Agustin Fuentes: And it turns out that when you compare all 8 billion humans on the planet, we’re 99.9% identical in every single chemical bit of our DNA.

Agustin Fuentes: So all humans with all this variation that we have only vary by 0.1%.

Ashley: Of course, that 0.1% is really important. It’s the part that makes you the unique individual that you are, and it’s what creates the huge amount of diversity you see in humans around the world.

Ashley: But most of our DNA is identical because there are certain ingredients you absolutely need when building a human: bones, a brain, bilateral symmetry, more or less. And it’s worth mentioning that no one has ever found a race gene.

Ashley: There are hundreds, if not thousands of traits that make up what people interpret as a person’s race. And as we’ve established, they vary widely from individual to individual, even from the same region of the world.

Agustin Fuentes: We think we know what the visual stuff looks like. But like I said, with dark skin, okay, dark skin occurs in populations around the planet, not just Africa, and tons of African populations have very light skin. Curly hair occurs in populations around the planet, not just one. And, and so the thing is we think, oh, well, yes, there’s variation, but this variation clusters here, this variation clusters here. No, it’s not true. That’s why people doing racism and racist science and all that wanna ignore like Polynesia and Australia and all that because it messes up their whole association of certain things with Africa.

Ashley: When we come back, we’re talking race medicine, ancestry tests, and a whole lot more.

Ashley: Stay tuned.

Ashley: —

Ashley: So we’ve established that race doesn’t exist on a biological level. The traits we associate with certain races can be found all over the world in different combinations, and there’s no one race gene that determines whether you’re white or black or whatever.

Ashley: But hold on, you might be thinking. There are legit medical differences between races. Like one example, black people are more likely to get sickle cell disease. That’s a condition where your red blood cells are shaped like a sea and can’t properly flow or carry oxygen throughout your body. That’s real, isn’t it?

Agustin Fuentes: What populations have sickle cell?

Ashley: African.

Ashley: I’m sure that’s like way too general.

Ashley: Oh, okay.

Agustin Fuentes: way too general. So populations with descent from, or some ancestry in West Africa have high frequencies of the alleles, the genetics that cause that.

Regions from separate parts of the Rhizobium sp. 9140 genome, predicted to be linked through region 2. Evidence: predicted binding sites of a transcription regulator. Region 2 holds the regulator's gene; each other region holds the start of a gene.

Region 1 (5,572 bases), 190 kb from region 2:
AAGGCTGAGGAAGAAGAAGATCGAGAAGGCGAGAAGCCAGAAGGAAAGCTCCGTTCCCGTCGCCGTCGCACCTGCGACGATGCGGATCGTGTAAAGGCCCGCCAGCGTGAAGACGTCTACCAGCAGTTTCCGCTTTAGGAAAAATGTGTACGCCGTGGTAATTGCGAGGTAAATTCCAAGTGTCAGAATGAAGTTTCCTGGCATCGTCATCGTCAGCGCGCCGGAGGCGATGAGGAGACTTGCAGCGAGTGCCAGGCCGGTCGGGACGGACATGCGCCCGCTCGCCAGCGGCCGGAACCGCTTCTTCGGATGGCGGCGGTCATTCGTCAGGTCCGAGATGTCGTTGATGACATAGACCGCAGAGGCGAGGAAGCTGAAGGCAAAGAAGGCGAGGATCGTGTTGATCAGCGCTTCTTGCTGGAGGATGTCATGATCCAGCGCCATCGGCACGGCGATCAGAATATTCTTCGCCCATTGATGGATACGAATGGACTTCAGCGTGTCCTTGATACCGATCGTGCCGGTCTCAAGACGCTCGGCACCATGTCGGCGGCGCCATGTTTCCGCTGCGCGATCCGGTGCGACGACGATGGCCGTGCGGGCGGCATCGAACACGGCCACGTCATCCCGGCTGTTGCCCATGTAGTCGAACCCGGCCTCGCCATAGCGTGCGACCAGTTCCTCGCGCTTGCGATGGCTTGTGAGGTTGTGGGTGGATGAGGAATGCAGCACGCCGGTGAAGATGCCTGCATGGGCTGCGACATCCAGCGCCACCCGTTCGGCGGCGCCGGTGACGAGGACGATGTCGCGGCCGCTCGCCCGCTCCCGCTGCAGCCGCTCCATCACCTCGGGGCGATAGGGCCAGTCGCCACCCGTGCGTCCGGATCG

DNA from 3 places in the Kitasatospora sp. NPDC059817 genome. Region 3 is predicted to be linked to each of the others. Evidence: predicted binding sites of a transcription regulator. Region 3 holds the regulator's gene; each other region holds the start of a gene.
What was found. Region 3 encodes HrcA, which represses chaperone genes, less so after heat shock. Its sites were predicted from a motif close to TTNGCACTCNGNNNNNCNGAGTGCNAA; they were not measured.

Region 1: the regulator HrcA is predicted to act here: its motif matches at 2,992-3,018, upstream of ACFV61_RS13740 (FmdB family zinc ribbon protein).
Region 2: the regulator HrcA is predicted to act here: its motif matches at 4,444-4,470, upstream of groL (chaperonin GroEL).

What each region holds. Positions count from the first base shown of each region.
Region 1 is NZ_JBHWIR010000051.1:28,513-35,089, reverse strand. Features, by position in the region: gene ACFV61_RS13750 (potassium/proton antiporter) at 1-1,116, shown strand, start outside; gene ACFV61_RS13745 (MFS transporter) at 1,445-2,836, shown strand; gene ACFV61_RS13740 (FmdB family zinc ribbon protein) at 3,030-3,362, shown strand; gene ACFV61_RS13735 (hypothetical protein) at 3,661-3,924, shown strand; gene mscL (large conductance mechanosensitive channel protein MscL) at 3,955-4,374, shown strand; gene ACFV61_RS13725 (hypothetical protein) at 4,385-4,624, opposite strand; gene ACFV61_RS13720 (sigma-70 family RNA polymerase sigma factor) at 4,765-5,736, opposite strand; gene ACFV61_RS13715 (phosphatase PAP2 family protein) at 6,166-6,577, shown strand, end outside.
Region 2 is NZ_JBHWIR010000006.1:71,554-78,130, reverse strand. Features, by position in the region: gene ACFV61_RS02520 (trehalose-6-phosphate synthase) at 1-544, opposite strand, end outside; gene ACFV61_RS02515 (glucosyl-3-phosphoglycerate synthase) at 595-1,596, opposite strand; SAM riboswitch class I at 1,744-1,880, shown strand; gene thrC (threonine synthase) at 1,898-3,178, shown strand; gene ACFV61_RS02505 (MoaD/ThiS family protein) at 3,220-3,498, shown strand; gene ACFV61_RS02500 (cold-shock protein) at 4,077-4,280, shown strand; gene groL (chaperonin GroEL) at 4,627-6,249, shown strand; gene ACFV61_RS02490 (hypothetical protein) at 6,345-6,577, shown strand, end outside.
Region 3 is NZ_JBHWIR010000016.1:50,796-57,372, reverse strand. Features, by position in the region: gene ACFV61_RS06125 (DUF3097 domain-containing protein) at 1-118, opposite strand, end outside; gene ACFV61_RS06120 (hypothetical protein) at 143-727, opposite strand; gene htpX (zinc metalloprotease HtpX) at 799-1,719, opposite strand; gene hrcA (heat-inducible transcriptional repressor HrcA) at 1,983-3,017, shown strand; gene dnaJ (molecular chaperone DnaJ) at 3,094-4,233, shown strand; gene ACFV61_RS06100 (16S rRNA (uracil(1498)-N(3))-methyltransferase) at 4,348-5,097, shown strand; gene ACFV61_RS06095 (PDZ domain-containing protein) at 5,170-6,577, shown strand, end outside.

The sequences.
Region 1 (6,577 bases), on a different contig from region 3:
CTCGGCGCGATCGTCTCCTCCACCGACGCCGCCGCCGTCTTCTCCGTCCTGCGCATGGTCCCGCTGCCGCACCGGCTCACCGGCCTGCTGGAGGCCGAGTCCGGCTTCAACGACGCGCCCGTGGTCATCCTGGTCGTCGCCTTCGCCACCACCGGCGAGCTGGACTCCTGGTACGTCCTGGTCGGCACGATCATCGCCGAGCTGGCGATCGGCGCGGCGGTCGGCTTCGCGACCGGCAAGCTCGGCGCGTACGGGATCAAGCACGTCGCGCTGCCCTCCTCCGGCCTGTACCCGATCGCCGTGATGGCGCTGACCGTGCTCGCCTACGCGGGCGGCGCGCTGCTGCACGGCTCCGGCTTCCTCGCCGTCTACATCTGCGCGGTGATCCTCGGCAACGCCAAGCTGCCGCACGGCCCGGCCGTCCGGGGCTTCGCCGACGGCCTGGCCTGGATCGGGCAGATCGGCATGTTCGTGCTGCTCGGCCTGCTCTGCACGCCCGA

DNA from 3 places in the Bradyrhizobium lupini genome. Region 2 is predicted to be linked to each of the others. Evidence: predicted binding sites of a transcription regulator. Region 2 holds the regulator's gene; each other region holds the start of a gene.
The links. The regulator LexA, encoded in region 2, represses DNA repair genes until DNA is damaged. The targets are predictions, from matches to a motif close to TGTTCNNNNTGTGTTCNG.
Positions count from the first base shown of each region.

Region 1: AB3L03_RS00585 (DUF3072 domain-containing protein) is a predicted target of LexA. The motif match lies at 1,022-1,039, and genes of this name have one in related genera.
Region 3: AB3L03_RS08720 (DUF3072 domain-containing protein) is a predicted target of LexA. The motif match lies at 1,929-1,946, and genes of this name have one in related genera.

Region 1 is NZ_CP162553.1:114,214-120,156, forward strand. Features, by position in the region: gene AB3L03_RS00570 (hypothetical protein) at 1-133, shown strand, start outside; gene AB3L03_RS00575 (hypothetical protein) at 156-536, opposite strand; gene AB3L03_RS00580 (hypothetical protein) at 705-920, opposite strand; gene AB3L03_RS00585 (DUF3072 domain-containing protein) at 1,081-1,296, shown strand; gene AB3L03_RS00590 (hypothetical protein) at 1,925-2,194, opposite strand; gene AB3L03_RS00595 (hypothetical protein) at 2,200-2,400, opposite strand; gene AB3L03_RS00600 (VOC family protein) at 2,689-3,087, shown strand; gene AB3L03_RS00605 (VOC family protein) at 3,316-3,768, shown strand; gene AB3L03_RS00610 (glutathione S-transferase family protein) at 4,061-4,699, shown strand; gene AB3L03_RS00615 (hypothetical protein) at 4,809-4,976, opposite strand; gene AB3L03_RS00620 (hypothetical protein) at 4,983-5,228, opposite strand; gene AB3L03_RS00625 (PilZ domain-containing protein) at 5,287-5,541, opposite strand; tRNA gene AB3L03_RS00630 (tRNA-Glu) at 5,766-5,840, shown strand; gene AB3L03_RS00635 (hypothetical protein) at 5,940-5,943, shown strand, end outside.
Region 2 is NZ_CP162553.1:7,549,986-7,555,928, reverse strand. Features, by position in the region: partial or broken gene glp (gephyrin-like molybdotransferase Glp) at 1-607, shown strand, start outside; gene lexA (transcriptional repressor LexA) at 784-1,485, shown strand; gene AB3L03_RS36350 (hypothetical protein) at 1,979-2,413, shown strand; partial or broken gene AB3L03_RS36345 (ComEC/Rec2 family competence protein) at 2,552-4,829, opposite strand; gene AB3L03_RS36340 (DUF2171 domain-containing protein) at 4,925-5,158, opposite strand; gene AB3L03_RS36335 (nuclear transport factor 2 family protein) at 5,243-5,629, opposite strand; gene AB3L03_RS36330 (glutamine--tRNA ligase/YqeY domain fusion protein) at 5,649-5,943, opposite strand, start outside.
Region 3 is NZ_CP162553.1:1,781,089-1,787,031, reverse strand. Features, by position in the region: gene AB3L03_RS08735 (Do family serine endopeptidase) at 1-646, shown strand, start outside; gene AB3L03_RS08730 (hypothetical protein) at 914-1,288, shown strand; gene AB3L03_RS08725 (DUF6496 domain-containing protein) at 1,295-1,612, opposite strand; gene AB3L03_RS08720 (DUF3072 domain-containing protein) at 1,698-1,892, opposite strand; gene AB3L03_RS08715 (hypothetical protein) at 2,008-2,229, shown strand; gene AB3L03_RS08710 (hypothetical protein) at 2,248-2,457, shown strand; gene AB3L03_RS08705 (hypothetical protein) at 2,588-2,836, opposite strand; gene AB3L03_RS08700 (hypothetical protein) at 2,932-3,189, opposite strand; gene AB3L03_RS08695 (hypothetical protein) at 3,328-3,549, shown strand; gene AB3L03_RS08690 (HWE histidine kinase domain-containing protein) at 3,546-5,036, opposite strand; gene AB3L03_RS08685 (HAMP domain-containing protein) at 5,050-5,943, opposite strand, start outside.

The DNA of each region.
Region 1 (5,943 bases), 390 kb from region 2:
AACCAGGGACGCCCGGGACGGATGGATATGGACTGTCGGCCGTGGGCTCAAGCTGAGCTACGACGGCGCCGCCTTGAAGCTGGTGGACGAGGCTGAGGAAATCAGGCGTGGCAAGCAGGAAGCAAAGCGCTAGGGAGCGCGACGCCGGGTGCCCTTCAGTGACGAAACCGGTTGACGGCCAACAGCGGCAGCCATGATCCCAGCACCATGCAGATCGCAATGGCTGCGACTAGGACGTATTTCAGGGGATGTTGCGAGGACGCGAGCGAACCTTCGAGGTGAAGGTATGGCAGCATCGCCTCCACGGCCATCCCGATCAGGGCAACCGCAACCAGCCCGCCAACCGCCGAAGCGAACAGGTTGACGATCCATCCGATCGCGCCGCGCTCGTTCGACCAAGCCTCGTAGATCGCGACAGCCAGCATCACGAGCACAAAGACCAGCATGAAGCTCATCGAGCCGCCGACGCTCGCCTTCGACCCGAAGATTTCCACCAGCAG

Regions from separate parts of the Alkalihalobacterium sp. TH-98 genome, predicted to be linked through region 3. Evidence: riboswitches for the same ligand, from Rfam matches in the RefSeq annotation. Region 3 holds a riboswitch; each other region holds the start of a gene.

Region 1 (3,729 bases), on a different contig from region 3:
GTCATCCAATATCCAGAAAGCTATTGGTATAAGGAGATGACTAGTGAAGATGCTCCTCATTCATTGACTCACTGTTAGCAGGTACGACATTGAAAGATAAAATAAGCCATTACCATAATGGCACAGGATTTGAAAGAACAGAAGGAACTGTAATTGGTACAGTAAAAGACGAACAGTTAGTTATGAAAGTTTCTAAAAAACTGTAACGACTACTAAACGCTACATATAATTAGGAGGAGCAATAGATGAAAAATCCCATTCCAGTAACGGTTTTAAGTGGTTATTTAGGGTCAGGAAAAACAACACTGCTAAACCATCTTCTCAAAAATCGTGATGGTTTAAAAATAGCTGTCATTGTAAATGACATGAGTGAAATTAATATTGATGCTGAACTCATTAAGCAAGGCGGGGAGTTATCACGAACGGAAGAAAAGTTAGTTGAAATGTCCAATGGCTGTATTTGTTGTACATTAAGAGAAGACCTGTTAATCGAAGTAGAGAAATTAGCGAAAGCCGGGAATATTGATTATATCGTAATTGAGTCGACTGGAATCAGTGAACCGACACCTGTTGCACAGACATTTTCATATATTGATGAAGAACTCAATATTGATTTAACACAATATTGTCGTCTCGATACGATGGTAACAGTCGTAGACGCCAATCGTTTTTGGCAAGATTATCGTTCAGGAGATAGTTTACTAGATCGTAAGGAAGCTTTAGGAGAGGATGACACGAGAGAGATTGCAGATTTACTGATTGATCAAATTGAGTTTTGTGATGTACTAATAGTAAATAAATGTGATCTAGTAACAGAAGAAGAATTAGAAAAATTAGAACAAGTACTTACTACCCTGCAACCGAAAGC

Ashley: But it’s not just West Africa. It’s the same for people from Saudi Arabia, Turkey, Italy, Greece, Malta, Sardinia, South Asia, the Caribbean, and South and Central America.

Agustin Fuentes: So there are populations around the world that have these sickling alleles for a variety of reasons. And so, People who have ancestry from those populations do so. But sickle cell is not common in East Africa or parts of Central Africa or South Africa or even North Africa.

Agustin Fuentes: So it’s not African at all.

Agustin Fuentes: It is from certain populations who live in this enormous continent of Africa. Does that help?

Ashley: It does and it, but, but are we still, and then is does racism come into play there where like assuming that if you are of African descent, you are a higher rate

Ashley: of, of sickle cell regardless of where you come from?

Agustin Fuentes: Well, yeah. That if you, regardless of where you come from, like if you’re like, oh, here’s my friend from Ethiopia, he’s gonna have a higher risk of sickle cell because he’s black. That’s racism, that’s wrong. Right? And that’s a, a, a bad gloss.

Agustin Fuentes: Now, many folks who identify as black in the US right, have ancestry from West Africa where sickle cell alleles, the, the genetics of sickle cell are fairly common, right?

Ashley: It’s worth mentioning here that many black folks in the US don’t actually know their ancestry because it was systematically erased by the slave trade. In that case, it doesn’t hurt to get tested for the trait if you’re having kids. There are some simple tests you can take before or during pregnancy to find out.